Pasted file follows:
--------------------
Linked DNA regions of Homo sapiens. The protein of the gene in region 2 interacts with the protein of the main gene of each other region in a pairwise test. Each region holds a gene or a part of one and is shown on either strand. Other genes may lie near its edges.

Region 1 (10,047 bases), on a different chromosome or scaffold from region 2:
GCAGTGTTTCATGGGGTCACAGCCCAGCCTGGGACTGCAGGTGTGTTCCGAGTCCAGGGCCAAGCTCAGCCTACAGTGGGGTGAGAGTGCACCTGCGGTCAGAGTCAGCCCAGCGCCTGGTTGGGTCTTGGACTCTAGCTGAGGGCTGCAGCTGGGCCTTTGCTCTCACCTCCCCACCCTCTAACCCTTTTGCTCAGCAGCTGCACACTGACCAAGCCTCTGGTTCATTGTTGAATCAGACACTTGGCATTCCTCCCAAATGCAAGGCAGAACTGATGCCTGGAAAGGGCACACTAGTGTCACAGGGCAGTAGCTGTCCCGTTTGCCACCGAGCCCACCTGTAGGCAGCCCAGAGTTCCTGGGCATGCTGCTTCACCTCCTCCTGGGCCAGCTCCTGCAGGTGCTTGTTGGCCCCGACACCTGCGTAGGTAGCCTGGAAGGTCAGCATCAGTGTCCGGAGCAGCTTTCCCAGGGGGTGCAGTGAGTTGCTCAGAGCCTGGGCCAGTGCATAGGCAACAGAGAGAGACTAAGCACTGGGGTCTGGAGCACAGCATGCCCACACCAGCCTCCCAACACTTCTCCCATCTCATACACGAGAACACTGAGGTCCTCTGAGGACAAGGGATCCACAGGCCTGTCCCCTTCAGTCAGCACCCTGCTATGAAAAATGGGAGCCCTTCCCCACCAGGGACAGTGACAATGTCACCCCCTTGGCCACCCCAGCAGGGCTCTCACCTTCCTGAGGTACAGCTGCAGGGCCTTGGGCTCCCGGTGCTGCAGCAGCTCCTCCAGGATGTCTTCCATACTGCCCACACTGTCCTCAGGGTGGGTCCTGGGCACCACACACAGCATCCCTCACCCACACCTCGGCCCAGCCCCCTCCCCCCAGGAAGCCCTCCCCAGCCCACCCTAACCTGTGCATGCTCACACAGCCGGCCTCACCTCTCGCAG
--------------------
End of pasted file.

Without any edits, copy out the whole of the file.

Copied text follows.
Linked DNA regions of Homo sapiens. The protein of the gene in region 2 interacts with the protein of the main gene of each other region in a pairwise test. Each region holds a gene or a part of one and is shown on either strand. Other genes may lie near its edges.

Region 1 (10,047 bases), on a different chromosome or scaffold from region 2:
GCAGTGTTTCATGGGGTCACAGCCCAGCCTGGGACTGCAGGTGTGTTCCGAGTCCAGGGCCAAGCTCAGCCTACAGTGGGGTGAGAGTGCACCTGCGGTCAGAGTCAGCCCAGCGCCTGGTTGGGTCTTGGACTCTAGCTGAGGGCTGCAGCTGGGCCTTTGCTCTCACCTCCCCACCCTCTAACCCTTTTGCTCAGCAGCTGCACACTGACCAAGCCTCTGGTTCATTGTTGAATCAGACACTTGGCATTCCTCCCAAATGCAAGGCAGAACTGATGCCTGGAAAGGGCACACTAGTGTCACAGGGCAGTAGCTGTCCCGTTTGCCACCGAGCCCACCTGTAGGCAGCCCAGAGTTCCTGGGCATGCTGCTTCACCTCCTCCTGGGCCAGCTCCTGCAGGTGCTTGTTGGCCCCGACACCTGCGTAGGTAGCCTGGAAGGTCAGCATCAGTGTCCGGAGCAGCTTTCCCAGGGGGTGCAGTGAGTTGCTCAGAGCCTGGGCCAGTGCATAGGCAACAGAGAGAGACTAAGCACTGGGGTCTGGAGCACAGCATGCCCACACCAGCCTCCCAACACTTCTCCCATCTCATACACGAGAACACTGAGGTCCTCTGAGGACAAGGGATCCACAGGCCTGTCCCCTTCAGTCAGCACCCTGCTATGAAAAATGGGAGCCCTTCCCCACCAGGGACAGTGACAATGTCACCCCCTTGGCCACCCCAGCAGGGCTCTCACCTTCCTGAGGTACAGCTGCAGGGCCTTGGGCTCCCGGTGCTGCAGCAGCTCCTCCAGGATGTCTTCCATACTGCCCACACTGTCCTCAGGGTGGGTCCTGGGCACCACACACAGCATCCCTCACCCACACCTCGGCCCAGCCCCCTCCCCCCAGGAAGCCCTCCCCAGCCCACCCTAACCTGTGCATGCTCACACAGCCGGCCTCACCTCTCGCAG